The current renaissance of glass art

Heart of Glass

For a long time art was something you hung on your walls, not put on your shelves. Glass, in particular, was sidelined as a craft. But opinions and markets are shifting. Look to certain names – Toots Zynsky and Stanislav Libensky, for example – and prices at auction that are well above £10,000 (RM54,300) might be expected.

“I’ve just had several big collectors in and they’re snapping pieces up,” says Angel Monzon, director of Vessel, a London gallery specialising in art glass. “And what they’re buying is interesting, not the more obvious pieces at all – maybe those that mix glass with other materials to create new typologies. Elton John bought a very nice piece.”

Vessel, a London gallery specialising in art glass

In part this boom has come about for practical reasons: more affordable, compact and economical furnaces have come onto the market. Remarkably, while artists working in stone, for example, have found their raw material costs to be largely static, those working in glass have been subject to fluctuations in the price of gas. According to glass artist Kate Jones, one half of Gillies Jones, distribution has become more organised too, with the opening of more galleries specialising only in glass, and the major auction houses more interested in selling it. The giants of decorative glassmaking – from Kosta Boda and Orrefors in Sweden, to Lalique and Baccarat in France – have arguably also made a push away from the classical towards the more contemporary.

“My impression of Baccarat was probably what lots of people think – a company with a long history but a bit past it,” as Daniela Riccardi puts it of her time before joining as its managing director. “Yet it is waking up the more modern side which has been in hiding.”

But this renaissance in glassware has also come about because independent glass artists are pushing to make more interesting and diverse work, sometimes a product of a cross-disciplinary background. Lena Bergstrom, for example, was well-regarded for her work in textiles before being headhunted by Orrefors.

Modern technology – the use of 3D scanning, for example – has also helped some makers produce more elaborate pieces; equally, other artists have sought to revive long-lost production techniques, from kiln-forming and sand-blasting to copper wheel abrasion.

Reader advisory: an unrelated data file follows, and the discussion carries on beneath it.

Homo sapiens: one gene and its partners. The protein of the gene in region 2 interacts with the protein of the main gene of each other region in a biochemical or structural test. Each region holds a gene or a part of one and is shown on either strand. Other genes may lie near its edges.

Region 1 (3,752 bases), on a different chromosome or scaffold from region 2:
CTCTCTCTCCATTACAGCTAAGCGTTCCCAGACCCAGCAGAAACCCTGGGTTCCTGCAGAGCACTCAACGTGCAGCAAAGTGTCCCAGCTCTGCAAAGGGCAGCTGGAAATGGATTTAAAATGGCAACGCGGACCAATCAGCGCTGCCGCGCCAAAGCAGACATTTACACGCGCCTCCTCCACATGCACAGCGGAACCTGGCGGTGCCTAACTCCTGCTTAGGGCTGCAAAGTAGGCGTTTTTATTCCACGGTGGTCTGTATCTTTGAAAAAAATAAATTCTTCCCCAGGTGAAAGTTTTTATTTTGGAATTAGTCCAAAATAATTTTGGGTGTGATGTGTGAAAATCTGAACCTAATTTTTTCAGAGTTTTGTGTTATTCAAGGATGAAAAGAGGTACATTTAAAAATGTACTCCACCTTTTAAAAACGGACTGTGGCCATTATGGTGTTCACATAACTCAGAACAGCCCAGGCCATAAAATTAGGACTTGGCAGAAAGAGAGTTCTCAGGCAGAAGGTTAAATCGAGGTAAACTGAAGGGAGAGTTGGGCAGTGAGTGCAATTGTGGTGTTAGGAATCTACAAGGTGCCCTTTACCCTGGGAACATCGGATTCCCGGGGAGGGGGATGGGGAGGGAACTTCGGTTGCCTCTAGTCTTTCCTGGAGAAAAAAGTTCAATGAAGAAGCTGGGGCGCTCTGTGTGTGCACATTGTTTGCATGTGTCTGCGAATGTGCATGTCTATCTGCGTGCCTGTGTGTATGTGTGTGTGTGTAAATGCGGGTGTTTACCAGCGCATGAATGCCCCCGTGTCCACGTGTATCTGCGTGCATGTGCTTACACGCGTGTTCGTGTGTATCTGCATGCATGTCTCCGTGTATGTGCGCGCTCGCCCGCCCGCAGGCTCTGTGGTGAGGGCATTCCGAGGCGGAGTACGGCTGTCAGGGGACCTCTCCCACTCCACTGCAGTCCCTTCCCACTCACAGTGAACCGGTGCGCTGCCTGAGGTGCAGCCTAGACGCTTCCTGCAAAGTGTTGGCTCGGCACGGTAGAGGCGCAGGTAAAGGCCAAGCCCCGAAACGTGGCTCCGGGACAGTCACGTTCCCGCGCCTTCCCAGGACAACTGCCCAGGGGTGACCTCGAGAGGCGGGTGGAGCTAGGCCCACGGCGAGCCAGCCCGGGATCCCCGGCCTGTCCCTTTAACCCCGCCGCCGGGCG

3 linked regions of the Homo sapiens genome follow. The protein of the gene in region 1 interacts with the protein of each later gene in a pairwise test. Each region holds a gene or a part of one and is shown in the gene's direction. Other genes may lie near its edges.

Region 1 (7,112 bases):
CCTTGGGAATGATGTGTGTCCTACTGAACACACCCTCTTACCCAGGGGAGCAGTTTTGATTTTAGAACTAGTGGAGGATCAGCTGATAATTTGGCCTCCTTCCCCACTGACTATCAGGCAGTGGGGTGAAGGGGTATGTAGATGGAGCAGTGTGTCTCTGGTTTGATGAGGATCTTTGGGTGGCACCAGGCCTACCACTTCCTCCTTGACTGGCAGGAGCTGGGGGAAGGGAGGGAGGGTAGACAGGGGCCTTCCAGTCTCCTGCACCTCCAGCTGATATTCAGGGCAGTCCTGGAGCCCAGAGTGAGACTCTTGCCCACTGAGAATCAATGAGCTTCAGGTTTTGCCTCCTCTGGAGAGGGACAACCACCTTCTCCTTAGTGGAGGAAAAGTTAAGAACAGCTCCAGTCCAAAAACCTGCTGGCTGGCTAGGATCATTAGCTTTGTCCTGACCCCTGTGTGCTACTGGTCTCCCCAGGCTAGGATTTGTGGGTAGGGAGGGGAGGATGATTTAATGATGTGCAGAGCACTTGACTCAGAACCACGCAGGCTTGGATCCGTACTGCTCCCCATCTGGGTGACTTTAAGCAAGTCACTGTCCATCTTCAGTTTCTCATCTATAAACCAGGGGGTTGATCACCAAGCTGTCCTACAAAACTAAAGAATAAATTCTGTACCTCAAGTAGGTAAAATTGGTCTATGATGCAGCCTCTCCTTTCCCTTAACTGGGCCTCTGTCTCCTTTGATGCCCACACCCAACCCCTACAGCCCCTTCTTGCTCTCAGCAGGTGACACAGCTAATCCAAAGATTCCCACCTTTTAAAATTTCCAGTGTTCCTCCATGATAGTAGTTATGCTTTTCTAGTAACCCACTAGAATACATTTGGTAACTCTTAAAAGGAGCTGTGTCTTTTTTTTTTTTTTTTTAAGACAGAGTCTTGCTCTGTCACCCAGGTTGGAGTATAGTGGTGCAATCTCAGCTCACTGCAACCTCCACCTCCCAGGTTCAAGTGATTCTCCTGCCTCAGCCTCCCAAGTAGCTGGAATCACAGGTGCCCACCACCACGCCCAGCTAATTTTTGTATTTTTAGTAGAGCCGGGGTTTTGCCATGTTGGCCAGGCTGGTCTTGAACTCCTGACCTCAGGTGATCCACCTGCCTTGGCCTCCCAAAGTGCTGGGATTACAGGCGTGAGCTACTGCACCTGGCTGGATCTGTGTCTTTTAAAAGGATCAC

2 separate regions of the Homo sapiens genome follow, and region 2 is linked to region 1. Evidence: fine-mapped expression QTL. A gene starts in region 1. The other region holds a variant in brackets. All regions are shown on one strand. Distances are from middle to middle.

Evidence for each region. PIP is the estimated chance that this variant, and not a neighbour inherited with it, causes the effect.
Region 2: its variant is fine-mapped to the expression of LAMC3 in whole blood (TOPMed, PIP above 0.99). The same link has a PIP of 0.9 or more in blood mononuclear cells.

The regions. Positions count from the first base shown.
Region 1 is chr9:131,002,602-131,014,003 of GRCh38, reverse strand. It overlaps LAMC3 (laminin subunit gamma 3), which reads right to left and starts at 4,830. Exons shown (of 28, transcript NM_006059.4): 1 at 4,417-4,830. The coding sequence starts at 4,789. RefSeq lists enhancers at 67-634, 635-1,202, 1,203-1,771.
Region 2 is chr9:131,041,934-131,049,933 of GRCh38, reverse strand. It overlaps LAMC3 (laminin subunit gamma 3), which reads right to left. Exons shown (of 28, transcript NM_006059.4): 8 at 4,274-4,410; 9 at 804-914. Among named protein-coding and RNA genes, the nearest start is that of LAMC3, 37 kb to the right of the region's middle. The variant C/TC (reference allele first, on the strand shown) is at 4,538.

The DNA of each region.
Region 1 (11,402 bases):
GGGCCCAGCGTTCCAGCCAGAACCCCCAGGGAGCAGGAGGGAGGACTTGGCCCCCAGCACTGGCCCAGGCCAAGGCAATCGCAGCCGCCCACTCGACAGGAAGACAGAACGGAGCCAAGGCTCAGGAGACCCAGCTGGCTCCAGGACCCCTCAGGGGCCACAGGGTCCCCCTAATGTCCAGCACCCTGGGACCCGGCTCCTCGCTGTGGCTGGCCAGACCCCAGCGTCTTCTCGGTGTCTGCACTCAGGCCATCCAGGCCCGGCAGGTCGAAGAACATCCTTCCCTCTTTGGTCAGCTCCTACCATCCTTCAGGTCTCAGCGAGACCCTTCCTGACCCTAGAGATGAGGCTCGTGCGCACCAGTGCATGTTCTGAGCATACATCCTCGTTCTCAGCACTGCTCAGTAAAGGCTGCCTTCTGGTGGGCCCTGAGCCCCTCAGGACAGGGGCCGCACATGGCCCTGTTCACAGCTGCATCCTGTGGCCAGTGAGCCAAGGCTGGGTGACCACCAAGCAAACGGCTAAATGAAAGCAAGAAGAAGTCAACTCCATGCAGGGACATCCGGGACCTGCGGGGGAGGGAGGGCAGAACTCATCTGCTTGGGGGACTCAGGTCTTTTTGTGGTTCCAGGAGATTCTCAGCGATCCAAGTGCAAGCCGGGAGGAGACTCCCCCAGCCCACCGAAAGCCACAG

This last method – the oldest engraving technique dating to the 16th century – is used by glass artist Heather Gillespie, for instance. “Not many people know about it and to the untrained eye the results can look much like those from much cheaper sand-blasting,” she says. “But collectors are looking for that kind of difference. There’s a push towards more high-end art glass now because tableware has come to be dominated by mass-produced items from China.”

As Jones has it, “There’s still that love of material and process, but it’s in really mastering those that you get to the art, and people are starting to understand that.”

Golden Sunbeam Ocean Vessel by Graham Muir

Certainly pieces from this rising generation of glass artists also challenge perception, as much as ways of making.

“More artists are choosing glass as a medium, experimenting with it,” says Monzon. “Collectors who once only ever looked at ceramics are moving over to glass too – glass seems to be very much of the moment. We’ve moved out of an era in which glass was dominated by big brands and into one in which individual artists are finding their own way.”

Angela Jarman, for example, uses only a monochrome palette in lost wax-cast glass to explore themes the likes of genetic mutation; the results are, by her own description, “strange and disturbing”, and a long way from decorative glass’s traditionally more polite forms.

Geoffrey Mann’s work suggests recognisable items in the process of melting, collapsing or transmuting, with his best-known pieces charting in glass the flight of moths recorded using high-speed digital cameras at 2,000 frames per second.

Paul Stopler’s current work may be focused on geometric, one-off cast glass vessels, but he has also worked more biomorphic shapes akin to exotic deep sea creatures.

“There’s an exploration of how far you can push the material,” says Stopler, who has pioneered lathe-turned waxing and revived the ancient use of a jig system with abrasives in order to create very precise, complex forms otherwise difficult to achieve. “Of course, glass still covers both bases – it’s often artistic and functional. There are sometimes elements of the domestic, that familiarity, but it’s also sculptural. I don’t think it has to be one or the other anymore.”


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